Kits

Reviews of scale model kits.

Ancient Greek Medusa

Published: May 22nd, 2018     
Ancient Greek Medusa
Reviewed by: Gino Dykstra, IPMS# 11198
Scale: 1/24
Company: Master Box

MasterBox continues to floor me with their bold choices of modeling subjects (especially figures) and this one is no exception. First of a series of figures based on classic Greek mythology, the Medusa here is created in 1/24th(75mm) scale and is a relatively easy build of a truly legendary icon.

Typical of MasterBox figures, there are some discrepancies between the illustration and the sculpture. Unlike most figure manufacturers, MasterBox creates a new figure by first eliciting an illustration. Then the sculptors work on the finished item using the illustration as a guide. In this case, the illustrator created a Medusa that looks something like a sorority girl with a skin condition and a bad hair day. The sculpture, if anything, is actually better, as the features are far more authentically Greek. In fact, the first time I looked at the face she reminded me of the Statue of Liberty, which is itself crafted along the classic Greek standards for feminine beauty.

Bristol Blenheim Mk. IV

Published: May 20th, 2018     
Bristol Blenheim Mk. IV
Reviewed by: Brian R . Baker, IPMS# 43146
Scale: 1/72
Company: Airfix

History

The original Blenheim bomber evolved from a Bristol light transport development, probably the first aircraft specifically designed as a high-speed executive transport. Labeled the Model 142 "Britain First", the airplane was displayed at the 1935 Hendon display. RAF leaders immediately saw its potential as a light bomber, and after protracted development, it emerged as the Model 142M, a mid-wing, three place twin-engine bomber with a crew of 3. Only two machine guns were installed, and a total of 986 Mk. I's was produced before it was replaced by the Mk. IV model, of which 2703 were built.

Blenheim Mk. 1's replaced Hawker Harts at first and became the standard RAF light bomber. Some were modified as fighters, designated Mk. IF, and these were used, especially as night fighters, until replacement by Beaufighters and Mosquitoes. The Mk. IV featured a longer nose with more room for the navigator and bombardier, and a fighter version of this type was also produced, with four: .30 caliber machines guns in a housing under the bomb bay position.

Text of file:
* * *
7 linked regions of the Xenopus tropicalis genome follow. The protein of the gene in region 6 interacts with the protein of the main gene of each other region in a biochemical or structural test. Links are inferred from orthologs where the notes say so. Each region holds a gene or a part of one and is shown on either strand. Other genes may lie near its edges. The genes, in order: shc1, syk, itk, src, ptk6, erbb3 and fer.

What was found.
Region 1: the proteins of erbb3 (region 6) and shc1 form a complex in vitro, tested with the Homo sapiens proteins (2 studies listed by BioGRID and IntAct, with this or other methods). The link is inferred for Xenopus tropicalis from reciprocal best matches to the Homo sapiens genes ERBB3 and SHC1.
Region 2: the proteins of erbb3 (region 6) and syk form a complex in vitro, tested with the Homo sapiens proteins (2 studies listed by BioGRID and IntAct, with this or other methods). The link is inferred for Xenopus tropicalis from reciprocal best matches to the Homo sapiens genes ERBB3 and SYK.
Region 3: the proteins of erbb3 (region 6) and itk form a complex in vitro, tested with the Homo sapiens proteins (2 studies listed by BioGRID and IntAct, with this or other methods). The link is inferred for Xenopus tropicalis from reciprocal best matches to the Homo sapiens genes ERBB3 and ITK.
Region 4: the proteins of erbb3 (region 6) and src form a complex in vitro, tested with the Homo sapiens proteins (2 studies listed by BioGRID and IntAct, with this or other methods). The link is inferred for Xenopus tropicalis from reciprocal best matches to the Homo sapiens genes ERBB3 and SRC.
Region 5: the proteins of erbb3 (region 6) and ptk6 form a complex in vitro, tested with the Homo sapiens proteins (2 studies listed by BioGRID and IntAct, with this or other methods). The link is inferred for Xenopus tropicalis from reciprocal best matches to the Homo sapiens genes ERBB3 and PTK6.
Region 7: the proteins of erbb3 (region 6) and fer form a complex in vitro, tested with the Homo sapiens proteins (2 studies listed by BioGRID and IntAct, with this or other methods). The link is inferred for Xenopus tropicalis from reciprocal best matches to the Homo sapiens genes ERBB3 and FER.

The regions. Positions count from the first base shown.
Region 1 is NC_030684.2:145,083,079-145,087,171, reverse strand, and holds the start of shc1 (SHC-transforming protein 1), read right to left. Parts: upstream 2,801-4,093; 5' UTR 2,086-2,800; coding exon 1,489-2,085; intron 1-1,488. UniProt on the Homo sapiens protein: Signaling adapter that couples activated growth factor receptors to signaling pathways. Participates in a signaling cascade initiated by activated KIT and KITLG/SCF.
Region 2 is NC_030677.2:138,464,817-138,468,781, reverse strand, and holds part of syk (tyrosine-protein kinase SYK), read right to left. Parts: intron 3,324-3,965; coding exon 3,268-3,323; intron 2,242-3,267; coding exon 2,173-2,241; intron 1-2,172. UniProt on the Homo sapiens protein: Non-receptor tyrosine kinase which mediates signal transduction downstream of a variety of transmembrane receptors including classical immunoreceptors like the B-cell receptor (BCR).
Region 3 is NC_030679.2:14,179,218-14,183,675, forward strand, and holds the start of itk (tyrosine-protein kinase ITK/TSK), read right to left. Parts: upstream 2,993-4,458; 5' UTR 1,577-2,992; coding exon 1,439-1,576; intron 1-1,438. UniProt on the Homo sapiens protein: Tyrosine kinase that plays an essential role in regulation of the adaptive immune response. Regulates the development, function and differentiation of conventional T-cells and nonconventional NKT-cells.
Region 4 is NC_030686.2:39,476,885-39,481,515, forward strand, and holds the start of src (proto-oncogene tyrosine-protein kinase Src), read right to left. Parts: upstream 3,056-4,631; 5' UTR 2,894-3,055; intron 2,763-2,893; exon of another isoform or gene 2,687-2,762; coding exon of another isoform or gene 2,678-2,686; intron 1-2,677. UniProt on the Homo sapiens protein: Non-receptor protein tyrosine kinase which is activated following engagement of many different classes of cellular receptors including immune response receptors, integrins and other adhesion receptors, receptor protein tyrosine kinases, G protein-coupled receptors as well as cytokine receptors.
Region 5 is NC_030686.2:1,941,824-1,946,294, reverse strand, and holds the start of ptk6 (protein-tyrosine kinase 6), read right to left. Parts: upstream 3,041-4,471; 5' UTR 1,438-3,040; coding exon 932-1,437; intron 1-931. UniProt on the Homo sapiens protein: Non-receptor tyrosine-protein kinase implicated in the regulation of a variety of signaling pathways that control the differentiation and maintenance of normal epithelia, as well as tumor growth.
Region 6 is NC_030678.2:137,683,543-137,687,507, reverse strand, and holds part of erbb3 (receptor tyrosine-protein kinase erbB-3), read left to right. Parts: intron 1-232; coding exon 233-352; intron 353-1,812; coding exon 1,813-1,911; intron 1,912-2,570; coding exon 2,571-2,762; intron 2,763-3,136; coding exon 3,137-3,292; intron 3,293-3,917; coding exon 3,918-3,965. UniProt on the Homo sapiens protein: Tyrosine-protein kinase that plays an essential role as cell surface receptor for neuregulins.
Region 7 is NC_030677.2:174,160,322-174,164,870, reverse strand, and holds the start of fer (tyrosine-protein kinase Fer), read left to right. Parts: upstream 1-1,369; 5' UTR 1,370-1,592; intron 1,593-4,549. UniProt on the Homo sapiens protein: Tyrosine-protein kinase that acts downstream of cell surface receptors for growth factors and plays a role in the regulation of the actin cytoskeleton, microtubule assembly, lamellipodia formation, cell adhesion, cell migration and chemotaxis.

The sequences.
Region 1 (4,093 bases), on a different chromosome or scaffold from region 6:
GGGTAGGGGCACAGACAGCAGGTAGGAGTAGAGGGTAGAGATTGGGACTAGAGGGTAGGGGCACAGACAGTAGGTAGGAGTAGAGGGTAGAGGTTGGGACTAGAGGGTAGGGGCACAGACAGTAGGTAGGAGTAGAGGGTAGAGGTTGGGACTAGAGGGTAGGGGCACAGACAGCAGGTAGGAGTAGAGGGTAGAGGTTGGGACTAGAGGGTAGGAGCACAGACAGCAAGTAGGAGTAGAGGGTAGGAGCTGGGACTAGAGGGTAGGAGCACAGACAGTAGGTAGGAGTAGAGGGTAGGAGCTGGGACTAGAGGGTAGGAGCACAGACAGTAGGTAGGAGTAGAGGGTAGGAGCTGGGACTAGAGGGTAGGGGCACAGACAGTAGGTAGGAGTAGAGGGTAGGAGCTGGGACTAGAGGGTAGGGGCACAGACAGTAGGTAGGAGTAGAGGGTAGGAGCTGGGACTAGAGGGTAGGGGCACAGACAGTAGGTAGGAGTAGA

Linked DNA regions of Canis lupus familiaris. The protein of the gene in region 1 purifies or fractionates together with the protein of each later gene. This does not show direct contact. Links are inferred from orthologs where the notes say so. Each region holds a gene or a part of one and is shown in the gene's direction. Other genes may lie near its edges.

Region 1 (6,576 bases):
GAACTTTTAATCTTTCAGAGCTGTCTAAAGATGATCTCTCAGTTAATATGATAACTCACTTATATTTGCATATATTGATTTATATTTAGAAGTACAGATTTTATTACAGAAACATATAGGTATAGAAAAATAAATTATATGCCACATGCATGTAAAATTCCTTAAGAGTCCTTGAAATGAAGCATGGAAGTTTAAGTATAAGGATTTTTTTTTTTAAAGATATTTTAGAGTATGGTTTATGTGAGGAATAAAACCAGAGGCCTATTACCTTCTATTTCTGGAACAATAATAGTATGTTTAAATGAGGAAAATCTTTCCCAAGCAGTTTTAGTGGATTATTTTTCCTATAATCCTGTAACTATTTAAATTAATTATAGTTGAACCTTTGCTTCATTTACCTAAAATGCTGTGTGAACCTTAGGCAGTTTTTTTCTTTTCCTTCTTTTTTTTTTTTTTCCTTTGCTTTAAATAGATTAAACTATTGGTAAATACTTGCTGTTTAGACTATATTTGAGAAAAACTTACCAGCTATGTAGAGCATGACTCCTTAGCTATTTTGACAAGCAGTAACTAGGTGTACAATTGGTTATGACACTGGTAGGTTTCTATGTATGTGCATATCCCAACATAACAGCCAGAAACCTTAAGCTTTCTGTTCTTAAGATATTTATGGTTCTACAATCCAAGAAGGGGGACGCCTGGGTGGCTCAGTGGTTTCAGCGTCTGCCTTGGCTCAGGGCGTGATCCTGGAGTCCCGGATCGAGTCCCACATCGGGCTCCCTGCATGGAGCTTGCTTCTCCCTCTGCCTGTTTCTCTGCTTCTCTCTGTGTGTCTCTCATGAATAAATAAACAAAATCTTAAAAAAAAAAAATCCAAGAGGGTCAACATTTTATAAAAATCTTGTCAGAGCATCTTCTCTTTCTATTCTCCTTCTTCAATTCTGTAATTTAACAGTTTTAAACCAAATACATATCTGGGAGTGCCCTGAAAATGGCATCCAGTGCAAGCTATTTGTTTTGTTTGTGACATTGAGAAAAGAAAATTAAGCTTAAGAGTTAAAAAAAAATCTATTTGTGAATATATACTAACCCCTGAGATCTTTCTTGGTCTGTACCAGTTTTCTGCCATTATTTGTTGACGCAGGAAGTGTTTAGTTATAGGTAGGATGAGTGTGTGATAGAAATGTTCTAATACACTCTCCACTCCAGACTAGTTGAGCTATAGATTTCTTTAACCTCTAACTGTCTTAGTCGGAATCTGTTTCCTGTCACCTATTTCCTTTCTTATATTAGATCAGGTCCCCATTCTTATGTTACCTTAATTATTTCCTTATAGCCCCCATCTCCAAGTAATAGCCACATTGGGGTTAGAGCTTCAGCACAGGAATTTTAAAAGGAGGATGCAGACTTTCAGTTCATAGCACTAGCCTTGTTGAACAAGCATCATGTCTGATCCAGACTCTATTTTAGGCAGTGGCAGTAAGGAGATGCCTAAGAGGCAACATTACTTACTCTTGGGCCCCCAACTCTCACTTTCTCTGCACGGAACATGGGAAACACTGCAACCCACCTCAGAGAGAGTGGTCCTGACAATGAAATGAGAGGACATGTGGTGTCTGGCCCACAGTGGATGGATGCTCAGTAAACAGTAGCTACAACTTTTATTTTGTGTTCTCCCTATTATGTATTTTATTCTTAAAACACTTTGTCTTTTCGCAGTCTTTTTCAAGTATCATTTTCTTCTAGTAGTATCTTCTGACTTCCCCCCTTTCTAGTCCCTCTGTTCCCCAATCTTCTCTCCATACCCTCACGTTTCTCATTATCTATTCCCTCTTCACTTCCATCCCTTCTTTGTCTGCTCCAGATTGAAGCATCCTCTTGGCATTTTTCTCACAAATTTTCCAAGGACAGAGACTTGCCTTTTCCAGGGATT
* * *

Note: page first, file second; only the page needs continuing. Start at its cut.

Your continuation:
Submarine Project 613 / Whiskey III

Published: May 20th, 2018     
Submarine Project 613 / Whiskey III
Reviewed by: Dave Wrinkle, IPMS# 45869
Scale: 1/350
Company: MikroMir

After having published someone else's review on a Mikro Mir 1/350 submarine kit I was intrigued to build one for myself. After a quick review of the available models, I opted for the Whiskey III kit. I can say I'm very happy to have built my first ship model in over 40 years. The Whiskey Class of submarine was conceived in the late 1940's with a design heavily influenced by the Russian analysis of a captured Type XXI U-Boat. During the 1950's approximately 220 - 240 Whiskey class boats were built (Class I through V). Wikipedia reports that by the end of the cold war, all Whiskey class boats have been retired by the Soviet Navy.

T-55 Mod. 1963 Interior Kit, Part 2

Published: May 20th, 2018     
T-55 Mod. 1963 Interior Kit, Part 2
Reviewed by: William O'Malley, IPMS# 46473
Scale: 1/35
Company: MiniArt

Introduction

This is part 2 of the review of MiniArt's T-55 Mod. 1963 Interior Kit, including assembly of the turret, tracks, fenders, and the remainder of the kit. Part 1 of this review included the engine, suspension, hull assembly, hull side panels, and rear deck panels.

This kit is one of MiniArt's T-55 variants and follows their earlier series of T-44/54 Russian tank kits. Following their previous versions, this kit is first released with full interior detailing. MiniArt has also announced an IDF Tiran version of the T-55, and a T-55A Late Mod. 1965.

USS Richard B. Russell SSN-687

Published: May 16th, 2018     
USS Richard B. Russell SSN-687
Reviewed by: Scott Hollingshead, IPMS# 34786
Scale: 1:700
Company: OKB Grigorov

"They saved the best for last." The USS Richard B. Russell (SSN-687), named for the Georgia senator who served his state from 1933 to 1971, was the 37th and final boat of the Sturgeon class, and was the ninth long-hull version of the class. Built in the Newport News Shipyard, her keel was laid 19 October 1971; she was launched 12 January 1974, and was commissioned 16 August 1975. She was decommissioned 24 June 1994, and was scrapped through the Ship and Submarine Recycling Program between 1 October 2001 and 3 January 2003. Powered by an S5W reactor, the boat could travel at speeds of 15 knots surfaced, and 25 knots while submerged. The crew complement was 126, and she was armed with four 21-inch torpedo tubes.

A recent addition to the IPMS Review Corps suppliers is OKB Grigorov, which started business in 2003 in the European Union. The kit is a simple affair consisting of a hull, sail, sail planes, outer tabs for the diving planes, propeller tip, and a base that are all cast in gray resin along with a photoetched propeller. Inside the box, the hull was separately wrapped in a foam sheet, and then it and the other contents were enclosed in bubble wrap.